Special Handling for Teaching Faculty: DOL recommended that colleges and universities seeking to hire foreign nationals as teaching faculty (for tenured or tenure-track positions) follow a "special handling" labor certification process. In this situation, a labor certification application had to be filed with the DOL within 18 months of a decision to hire. All applications were required to show that the institution advertised for the position in an appropriate national journal and that the employee was the most qualified in the particular field. Both a local and regional DOL office then reviewed the application.

If no
U.S. workers could be found to fill the available position, the DOL would "certify" or issue an approval of the application to hire the foreign national.

Because of the lengthy recruitment review process and the involvement of state agencies and the DOL under the pre-PERM regulations, the labor certification process was extremely slow, and could take from months to several years to complete. The PERM Regulations were issued to remedy these delays.

The Labor Certification System: Requirements - Post-PERM Regulations. The new PERM Regulations are designed to streamline the labor certification process. The regulations differ from the previous rules in several ways:

Prevailing Wage - The employer must now pay at least 100% of the prevailing wage [4]. This is a 5% increase over the current regulations. The employer must submit a prevailing wage request to the SWA. The DOL will maintain a separate wage survey for colleges and universities.

Prevailing Wage Determination Appeals Process. If the employer submits a request to the SWA and disagrees with the determination, the employer may appeal to the PERM Center Director (although no processing times for these appeals are stated in the Regulations). If, in the employer's opinion, the re-determination is still too high, then the employer can appeal the PERM Center Director decision to the Board of Alien Labor Certification Appeals within 30 days of the re-determination. If the employer disagrees with the Board's determination, the employer may choose to utilize the DOL's online salary survey, including its newly designed four-tier wage determination scale [5], or the employer may also submit alternate wage data from a qualifying survey (although the latter methods not involving a direct request to the SWA may delay certification). The wage survey must meet the criteria of the DOL General Administration Letter No. 2-98 [6] to be considered an appropriate wage survey.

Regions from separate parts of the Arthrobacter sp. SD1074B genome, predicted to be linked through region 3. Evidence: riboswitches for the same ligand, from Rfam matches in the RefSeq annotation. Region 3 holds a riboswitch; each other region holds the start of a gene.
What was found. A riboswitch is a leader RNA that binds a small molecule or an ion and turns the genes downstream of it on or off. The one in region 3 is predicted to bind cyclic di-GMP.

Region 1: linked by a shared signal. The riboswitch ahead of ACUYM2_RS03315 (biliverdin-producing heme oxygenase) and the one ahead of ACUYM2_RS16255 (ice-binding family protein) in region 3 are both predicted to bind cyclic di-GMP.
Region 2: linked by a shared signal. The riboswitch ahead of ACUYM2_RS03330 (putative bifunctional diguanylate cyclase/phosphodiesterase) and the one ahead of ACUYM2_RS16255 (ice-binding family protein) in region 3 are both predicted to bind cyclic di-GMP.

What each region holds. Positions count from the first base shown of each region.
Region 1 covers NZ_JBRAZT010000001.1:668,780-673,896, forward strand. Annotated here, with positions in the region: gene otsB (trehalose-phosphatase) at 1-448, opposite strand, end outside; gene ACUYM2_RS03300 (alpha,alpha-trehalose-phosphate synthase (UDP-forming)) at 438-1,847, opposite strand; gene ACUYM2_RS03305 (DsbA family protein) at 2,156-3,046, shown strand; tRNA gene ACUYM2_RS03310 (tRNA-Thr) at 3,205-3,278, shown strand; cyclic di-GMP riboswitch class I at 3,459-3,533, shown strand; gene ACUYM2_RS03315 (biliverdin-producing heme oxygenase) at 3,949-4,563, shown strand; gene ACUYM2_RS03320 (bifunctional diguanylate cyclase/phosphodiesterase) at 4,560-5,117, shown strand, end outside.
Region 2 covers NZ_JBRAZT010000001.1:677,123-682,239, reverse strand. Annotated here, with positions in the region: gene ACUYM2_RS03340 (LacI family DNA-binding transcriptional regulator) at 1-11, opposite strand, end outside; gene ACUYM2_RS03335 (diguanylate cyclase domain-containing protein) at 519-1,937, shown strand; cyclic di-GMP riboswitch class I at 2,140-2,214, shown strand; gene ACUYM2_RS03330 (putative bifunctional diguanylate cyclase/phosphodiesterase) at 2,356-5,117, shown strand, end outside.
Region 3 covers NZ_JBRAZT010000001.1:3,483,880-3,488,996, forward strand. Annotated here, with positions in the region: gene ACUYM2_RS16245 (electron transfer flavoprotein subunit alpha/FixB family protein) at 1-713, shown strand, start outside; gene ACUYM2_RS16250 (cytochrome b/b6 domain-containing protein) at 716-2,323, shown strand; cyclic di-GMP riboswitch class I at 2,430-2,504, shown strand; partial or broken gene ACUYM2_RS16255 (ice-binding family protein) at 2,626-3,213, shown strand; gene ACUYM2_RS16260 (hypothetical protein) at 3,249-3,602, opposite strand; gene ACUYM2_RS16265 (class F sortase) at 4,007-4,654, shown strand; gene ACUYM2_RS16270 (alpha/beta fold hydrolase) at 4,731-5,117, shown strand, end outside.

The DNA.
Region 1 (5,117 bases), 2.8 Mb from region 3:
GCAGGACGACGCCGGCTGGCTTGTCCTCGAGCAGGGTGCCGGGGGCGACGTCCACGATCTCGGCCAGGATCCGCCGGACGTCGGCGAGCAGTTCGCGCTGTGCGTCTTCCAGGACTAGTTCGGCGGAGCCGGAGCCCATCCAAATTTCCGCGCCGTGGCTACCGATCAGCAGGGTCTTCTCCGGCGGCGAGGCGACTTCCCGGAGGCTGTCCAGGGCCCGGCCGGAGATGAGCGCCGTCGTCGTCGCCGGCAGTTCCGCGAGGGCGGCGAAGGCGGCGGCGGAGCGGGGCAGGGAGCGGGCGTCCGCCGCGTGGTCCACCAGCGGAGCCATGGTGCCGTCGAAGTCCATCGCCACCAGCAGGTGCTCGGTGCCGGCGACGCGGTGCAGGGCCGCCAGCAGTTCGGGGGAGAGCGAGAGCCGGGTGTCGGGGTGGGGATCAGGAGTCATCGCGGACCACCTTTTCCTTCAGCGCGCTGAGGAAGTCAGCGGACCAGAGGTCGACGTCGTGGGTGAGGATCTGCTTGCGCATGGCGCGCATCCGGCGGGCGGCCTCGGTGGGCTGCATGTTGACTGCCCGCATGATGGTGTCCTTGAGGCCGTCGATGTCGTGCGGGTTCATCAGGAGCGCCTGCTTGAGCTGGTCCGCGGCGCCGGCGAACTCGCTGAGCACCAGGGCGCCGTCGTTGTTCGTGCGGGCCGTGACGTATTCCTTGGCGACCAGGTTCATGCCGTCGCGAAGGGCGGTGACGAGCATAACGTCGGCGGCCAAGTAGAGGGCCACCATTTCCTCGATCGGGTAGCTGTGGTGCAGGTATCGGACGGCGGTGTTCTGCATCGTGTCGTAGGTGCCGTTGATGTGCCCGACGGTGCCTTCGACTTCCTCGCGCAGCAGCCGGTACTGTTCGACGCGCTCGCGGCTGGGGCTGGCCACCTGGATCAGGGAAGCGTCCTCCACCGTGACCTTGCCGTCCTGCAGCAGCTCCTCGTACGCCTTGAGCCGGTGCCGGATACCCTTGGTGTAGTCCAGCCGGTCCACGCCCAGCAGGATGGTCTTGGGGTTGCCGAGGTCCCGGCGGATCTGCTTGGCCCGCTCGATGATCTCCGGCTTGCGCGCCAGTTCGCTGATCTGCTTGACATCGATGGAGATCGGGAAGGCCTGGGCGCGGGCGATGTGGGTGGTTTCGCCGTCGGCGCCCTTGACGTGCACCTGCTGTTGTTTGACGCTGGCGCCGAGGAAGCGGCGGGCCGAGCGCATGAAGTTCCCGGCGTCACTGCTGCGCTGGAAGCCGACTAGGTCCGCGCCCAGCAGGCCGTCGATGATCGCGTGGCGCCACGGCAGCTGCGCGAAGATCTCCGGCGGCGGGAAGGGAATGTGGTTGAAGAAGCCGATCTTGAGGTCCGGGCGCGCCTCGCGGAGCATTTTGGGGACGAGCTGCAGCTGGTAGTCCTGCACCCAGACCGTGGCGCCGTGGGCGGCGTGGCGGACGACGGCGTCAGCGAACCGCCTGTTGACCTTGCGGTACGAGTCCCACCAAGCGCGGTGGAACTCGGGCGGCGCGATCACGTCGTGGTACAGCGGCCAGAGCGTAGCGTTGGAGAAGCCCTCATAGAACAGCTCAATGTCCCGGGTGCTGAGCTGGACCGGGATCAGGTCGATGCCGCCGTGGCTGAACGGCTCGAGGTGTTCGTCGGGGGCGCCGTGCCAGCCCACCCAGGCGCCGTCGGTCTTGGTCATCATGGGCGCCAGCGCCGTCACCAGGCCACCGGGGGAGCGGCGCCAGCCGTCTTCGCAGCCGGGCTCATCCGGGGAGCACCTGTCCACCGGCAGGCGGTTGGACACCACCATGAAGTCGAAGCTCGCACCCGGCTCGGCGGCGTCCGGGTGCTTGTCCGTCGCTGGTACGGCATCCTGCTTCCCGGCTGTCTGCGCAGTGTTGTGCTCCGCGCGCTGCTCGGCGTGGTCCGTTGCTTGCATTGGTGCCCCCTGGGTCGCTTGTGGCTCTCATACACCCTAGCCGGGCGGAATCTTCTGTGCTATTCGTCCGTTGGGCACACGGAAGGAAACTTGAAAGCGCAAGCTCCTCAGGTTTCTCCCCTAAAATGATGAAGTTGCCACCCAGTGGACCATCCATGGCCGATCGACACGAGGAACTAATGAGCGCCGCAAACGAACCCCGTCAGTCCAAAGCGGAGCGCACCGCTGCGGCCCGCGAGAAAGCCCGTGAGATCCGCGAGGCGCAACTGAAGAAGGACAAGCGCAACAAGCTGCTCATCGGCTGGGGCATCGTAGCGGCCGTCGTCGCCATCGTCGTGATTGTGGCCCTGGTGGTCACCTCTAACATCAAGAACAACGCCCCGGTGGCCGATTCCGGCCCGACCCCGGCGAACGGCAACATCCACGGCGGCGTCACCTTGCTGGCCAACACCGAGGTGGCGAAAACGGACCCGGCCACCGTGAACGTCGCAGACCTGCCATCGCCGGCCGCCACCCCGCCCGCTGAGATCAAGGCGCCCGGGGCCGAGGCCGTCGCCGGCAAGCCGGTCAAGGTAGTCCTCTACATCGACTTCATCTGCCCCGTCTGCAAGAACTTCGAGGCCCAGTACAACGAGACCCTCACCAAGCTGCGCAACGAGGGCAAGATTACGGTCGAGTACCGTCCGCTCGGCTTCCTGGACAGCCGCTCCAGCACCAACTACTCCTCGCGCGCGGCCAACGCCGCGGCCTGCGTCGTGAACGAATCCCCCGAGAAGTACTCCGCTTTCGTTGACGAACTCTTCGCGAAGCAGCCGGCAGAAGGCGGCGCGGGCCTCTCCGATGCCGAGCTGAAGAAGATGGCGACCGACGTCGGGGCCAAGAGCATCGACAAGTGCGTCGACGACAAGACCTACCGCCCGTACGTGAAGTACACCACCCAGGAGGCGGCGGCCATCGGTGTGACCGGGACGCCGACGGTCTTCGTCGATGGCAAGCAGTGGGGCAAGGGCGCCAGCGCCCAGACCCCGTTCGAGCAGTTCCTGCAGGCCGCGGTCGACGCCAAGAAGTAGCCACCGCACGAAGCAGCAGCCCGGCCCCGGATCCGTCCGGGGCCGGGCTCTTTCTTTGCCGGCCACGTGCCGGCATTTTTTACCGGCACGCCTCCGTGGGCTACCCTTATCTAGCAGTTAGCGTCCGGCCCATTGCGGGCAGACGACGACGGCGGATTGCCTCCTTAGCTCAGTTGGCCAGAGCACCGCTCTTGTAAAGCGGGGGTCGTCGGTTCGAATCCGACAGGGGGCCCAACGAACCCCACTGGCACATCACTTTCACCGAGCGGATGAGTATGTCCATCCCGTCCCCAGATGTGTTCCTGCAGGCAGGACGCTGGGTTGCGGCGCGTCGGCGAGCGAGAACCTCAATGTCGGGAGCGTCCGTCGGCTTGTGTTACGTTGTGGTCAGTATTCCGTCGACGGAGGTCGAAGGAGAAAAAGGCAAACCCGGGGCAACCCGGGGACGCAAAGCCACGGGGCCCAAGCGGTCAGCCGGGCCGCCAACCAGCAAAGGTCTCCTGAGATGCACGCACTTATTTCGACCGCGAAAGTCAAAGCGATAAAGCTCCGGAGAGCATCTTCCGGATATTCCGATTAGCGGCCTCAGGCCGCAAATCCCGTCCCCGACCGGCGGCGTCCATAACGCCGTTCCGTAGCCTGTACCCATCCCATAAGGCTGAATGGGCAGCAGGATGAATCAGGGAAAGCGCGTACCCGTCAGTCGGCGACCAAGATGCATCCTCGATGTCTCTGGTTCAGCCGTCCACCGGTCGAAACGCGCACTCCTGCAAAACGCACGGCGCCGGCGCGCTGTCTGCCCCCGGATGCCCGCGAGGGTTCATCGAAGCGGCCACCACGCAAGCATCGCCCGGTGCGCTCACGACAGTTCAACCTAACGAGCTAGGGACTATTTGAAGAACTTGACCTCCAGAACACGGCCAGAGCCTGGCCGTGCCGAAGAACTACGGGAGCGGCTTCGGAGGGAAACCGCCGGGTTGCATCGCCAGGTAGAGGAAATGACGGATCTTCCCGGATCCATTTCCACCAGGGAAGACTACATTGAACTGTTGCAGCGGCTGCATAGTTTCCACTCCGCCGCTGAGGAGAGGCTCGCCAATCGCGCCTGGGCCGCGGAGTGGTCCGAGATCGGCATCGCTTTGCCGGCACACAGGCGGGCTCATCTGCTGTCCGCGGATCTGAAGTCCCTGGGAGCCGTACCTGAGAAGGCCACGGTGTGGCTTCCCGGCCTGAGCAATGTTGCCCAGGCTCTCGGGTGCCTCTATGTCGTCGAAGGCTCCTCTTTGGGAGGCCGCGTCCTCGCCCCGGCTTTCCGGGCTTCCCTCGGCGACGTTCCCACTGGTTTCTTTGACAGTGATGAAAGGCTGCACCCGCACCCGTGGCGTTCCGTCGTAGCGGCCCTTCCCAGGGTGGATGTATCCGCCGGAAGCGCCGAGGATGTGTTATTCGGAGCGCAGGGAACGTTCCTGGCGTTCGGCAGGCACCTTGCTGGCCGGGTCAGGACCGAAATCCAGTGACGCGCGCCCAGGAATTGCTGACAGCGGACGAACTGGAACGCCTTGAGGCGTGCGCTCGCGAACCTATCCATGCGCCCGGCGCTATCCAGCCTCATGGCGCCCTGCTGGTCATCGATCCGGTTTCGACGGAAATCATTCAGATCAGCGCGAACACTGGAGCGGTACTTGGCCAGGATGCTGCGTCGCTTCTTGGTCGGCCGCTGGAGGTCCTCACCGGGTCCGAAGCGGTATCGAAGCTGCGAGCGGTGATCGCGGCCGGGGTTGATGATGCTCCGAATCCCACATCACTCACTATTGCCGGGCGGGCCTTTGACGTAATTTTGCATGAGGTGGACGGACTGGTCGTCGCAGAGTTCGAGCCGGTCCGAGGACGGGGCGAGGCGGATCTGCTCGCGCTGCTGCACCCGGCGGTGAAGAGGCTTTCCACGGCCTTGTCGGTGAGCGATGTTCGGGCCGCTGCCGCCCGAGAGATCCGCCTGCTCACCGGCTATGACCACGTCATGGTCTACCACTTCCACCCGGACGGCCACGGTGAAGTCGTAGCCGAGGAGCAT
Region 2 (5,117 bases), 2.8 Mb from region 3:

Minimum Position Requirements - The DOL will no longer use Specific Vocational Preparation levels as the measure of the "minimum requirements" for a position. The DOL will now utilize the Occupational Information Network ("O*NET") "Job Zones" to determine the standard minimum requirements for a position. The O*NET is a comprehensive database of worker attributes and job characteristics. The 974 occupations in the O*NET database are related to a common framework that describes job requirements and worker attributes, as well as the content and context of work using over 275 descriptors. The O*NET database is in compliance with the current federal mandate to follow the Standard Occupational Classification.

Recruitment - Employers are still required to search the labor market for qualified
U.S. workers for a given position. Under PERM, however, the DOL will not monitor an employer's recruitment effort after an application is filed (absent situations where a case is audited). The new regulations require employers to post notification [7], including using any and all "normal" means of in-house media typically used to alert employees of position openings within the company. Additionally, employers must place a job order with the SWA that will remain open for a 30-day period and also are required to place advertisements [8]. For "professional" positions, additional forms of recruiting are required [9].